Lordy, Lordy. To all those suggesting ways to actually perform the exchange, please read the question carefully; there's nothing worse than having to reiterate an already perfectly articulate question. Irrespective of the method used to implement the exchange (temp-swap, xor3-swap, etc), this person appears to be all too familiar with the function's fundamental and rather elementary intrinsics.
However, as already explained, the compiler/linker generically places all string literals within the 'const data-segment' of the target executable, which is subsequently associated with a non-writeable MMU descriptor during the appropriate 'load/exec' invocation. All CPU write-cycles subsequently issued via this descriptor are automatically trapped by the MMU's exception mechanism, resulting in the obligatory 'segfault' or platform-specific equivalent. It goes without saying of course, older non-MMU platforms would exhibit no such behaviour.
Although this effectively procures run-time support for the source language's 'constant/literal' idiom, several platforms have historically facilitated explicit compile-time segment overrides. However, this level of support has slowly diminished in favour of a more rigid/robust abstraction layer, thus rendering many obvious and often useful optimisations untenable. As time and attrition yields its steadily ageing "MC/ASM" philosophy before an all too eager "Microsoft" generation, programmers are no longer deemed knowledgeable or responsible enough to make this kind of decision. In lieu of the many contrived, not to say creative, implementations I have witnessed as a project leader, this is by no means a bad thing.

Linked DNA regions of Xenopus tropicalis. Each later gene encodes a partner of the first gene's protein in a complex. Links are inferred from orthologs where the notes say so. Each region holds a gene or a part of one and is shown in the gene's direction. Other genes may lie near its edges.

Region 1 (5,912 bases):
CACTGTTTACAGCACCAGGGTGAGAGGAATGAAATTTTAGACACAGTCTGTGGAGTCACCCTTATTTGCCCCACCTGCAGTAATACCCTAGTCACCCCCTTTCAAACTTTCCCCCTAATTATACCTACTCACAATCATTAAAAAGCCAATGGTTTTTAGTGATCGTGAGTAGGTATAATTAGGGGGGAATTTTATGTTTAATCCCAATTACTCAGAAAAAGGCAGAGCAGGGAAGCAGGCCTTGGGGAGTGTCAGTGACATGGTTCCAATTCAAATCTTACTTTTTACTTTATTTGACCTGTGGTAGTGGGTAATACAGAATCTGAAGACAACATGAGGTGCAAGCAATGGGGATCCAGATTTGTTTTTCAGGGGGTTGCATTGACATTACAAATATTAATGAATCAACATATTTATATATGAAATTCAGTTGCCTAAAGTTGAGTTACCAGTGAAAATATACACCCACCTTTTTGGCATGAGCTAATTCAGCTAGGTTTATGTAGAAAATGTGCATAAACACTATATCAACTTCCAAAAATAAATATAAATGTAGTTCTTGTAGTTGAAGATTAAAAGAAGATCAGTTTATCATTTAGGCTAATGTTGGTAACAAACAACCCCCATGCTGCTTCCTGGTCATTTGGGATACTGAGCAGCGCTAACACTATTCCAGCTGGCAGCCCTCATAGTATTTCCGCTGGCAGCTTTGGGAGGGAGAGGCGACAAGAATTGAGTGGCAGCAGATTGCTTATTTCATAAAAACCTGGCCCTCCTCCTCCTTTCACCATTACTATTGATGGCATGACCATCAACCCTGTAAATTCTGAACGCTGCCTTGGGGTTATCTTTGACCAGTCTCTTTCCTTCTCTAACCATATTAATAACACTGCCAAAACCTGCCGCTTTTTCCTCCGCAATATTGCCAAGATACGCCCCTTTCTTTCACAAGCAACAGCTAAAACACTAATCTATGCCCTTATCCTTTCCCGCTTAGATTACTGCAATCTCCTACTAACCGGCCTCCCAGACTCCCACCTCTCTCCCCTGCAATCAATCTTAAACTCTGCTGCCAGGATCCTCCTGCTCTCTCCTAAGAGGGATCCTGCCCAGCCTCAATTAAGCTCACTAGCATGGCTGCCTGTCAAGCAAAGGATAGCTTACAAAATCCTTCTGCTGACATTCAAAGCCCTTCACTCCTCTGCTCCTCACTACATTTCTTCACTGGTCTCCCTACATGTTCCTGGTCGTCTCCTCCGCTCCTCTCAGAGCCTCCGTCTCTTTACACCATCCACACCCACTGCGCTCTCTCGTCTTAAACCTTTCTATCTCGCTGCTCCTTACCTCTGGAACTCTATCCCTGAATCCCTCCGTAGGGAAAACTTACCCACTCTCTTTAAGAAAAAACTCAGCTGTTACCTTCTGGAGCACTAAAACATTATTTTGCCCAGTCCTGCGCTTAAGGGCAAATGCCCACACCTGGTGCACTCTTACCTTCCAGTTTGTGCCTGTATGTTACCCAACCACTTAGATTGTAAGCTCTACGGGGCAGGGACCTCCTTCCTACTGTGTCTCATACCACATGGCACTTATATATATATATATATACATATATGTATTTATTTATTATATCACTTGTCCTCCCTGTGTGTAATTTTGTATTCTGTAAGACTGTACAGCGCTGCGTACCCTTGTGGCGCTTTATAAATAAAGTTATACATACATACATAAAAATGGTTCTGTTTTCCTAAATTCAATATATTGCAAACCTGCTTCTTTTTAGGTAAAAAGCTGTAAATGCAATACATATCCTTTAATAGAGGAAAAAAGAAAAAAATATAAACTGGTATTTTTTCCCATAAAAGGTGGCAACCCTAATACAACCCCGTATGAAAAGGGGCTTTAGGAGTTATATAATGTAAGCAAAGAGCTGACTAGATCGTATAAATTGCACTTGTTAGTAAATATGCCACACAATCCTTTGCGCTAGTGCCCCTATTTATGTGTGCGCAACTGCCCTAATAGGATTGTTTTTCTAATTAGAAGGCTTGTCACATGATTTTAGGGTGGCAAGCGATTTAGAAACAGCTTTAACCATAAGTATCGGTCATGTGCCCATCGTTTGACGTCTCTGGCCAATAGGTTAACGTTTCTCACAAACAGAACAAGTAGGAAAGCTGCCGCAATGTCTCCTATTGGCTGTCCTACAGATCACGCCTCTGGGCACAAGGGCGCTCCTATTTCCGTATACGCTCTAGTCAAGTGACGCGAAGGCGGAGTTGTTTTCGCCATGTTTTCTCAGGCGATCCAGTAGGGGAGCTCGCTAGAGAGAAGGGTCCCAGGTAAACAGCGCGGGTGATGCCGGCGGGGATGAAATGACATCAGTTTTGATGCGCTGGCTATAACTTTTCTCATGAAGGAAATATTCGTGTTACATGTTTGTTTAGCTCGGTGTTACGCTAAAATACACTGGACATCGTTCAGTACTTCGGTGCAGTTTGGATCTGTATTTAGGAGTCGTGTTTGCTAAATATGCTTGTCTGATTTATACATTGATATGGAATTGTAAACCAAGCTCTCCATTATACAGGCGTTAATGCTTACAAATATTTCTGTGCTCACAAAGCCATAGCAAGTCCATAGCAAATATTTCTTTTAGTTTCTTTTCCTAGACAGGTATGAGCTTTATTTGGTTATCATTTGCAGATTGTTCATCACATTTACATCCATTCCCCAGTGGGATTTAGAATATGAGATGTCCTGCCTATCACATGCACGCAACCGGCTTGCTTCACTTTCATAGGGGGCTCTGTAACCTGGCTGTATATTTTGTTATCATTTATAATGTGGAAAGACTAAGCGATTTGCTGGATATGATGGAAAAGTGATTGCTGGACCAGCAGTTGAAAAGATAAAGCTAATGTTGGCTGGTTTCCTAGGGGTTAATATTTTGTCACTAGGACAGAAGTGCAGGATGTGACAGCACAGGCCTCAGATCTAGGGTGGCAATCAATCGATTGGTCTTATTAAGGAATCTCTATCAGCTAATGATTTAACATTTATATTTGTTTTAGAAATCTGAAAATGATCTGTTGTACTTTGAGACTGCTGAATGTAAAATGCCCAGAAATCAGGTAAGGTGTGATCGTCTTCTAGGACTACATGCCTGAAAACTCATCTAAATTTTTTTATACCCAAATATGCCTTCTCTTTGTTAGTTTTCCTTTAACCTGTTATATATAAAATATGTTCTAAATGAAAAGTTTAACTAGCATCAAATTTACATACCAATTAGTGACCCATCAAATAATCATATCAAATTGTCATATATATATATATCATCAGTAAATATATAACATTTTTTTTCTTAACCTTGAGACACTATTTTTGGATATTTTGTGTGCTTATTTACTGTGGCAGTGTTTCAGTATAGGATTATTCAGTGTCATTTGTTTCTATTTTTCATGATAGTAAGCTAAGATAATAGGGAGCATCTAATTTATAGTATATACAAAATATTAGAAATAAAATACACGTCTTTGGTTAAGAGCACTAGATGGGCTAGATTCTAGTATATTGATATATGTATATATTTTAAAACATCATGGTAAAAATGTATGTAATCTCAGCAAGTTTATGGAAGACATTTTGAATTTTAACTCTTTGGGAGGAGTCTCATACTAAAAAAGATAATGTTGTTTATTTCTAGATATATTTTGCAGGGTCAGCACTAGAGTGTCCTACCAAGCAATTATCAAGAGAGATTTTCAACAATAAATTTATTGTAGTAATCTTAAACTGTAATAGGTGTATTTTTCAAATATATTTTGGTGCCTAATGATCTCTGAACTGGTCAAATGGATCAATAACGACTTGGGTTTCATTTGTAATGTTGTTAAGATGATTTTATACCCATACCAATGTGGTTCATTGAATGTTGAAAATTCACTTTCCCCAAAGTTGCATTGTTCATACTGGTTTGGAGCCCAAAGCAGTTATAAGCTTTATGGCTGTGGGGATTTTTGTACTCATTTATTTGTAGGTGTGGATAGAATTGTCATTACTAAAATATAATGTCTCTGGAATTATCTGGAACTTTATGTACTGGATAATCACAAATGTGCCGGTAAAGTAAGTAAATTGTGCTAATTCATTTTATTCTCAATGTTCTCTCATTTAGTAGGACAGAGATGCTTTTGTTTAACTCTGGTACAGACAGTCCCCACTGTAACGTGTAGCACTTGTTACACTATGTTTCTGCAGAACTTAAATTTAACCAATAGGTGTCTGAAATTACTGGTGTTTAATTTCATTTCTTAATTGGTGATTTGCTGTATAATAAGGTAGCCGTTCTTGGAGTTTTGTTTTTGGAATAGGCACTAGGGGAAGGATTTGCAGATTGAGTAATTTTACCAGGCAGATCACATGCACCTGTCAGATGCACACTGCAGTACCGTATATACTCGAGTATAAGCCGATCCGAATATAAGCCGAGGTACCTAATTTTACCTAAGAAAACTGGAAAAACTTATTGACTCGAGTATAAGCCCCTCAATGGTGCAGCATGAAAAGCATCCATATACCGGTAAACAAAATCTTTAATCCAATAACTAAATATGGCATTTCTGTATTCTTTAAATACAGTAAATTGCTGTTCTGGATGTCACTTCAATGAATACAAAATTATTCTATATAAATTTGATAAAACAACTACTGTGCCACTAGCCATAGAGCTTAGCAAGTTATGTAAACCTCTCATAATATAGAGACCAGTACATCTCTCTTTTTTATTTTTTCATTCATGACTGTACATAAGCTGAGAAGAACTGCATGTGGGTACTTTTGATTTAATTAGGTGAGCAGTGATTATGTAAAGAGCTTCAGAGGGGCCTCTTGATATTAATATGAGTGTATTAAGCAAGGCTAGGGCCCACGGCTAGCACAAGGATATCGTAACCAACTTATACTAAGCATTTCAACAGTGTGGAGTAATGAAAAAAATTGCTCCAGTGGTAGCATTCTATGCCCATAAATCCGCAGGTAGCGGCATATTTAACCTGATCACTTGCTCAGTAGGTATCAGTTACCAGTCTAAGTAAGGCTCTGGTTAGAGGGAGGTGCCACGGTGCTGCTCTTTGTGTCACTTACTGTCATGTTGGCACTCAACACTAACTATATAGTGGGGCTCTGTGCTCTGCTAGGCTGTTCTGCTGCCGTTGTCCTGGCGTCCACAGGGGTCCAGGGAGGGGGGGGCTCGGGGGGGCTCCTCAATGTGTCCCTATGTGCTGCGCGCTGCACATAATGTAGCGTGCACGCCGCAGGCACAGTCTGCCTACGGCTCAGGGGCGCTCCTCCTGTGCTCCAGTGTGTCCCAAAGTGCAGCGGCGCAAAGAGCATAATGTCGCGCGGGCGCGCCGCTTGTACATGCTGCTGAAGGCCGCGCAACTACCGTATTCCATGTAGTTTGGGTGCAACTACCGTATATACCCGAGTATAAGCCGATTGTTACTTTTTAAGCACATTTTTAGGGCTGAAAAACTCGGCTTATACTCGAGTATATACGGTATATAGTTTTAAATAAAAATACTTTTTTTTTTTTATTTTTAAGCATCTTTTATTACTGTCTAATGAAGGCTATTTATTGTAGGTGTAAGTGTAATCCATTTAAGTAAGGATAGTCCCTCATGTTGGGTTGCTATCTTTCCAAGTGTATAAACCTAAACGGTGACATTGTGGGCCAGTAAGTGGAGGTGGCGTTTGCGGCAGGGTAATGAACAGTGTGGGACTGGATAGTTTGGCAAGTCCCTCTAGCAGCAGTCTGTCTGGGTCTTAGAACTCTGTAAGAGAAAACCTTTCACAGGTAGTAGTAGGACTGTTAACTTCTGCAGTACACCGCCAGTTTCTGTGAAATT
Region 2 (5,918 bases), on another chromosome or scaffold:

Although this post is rapidly evolving into an off-topic violation, I feel somewhat vindicated by the constant stream of top-down related questions which are slowly becoming endemic within our industry. As a fledgling C programmer - a language originally designed to complement low-level development - my advice is to adopt a bottom-up approach and augment your studies with a little extra-curricular assembly language development. As algorithmic implementation is likely to constitute your primary focus as an applications engineer, it is important to remember that contemporary CPU design has experienced a homogeneous evolution over the past 30 years; today's ultra-fast Intel CPUs are no more than super-scalar CMOS refinements of the 4/8-bit bipolar processors I was programming when the Earth was still young.
Contrary to popular belief, assembly language programming is relatively easy to learn, and absolutely essential when attempting to reconcile high-level constructs with problematic or esoteric behaviour. Once you factor in the endless hours of experimentation, debugging, web-searching and forum-spamming, there can be no doubt that a bottom-up approach is certainly the path of least resistance.
Good luck with your studies.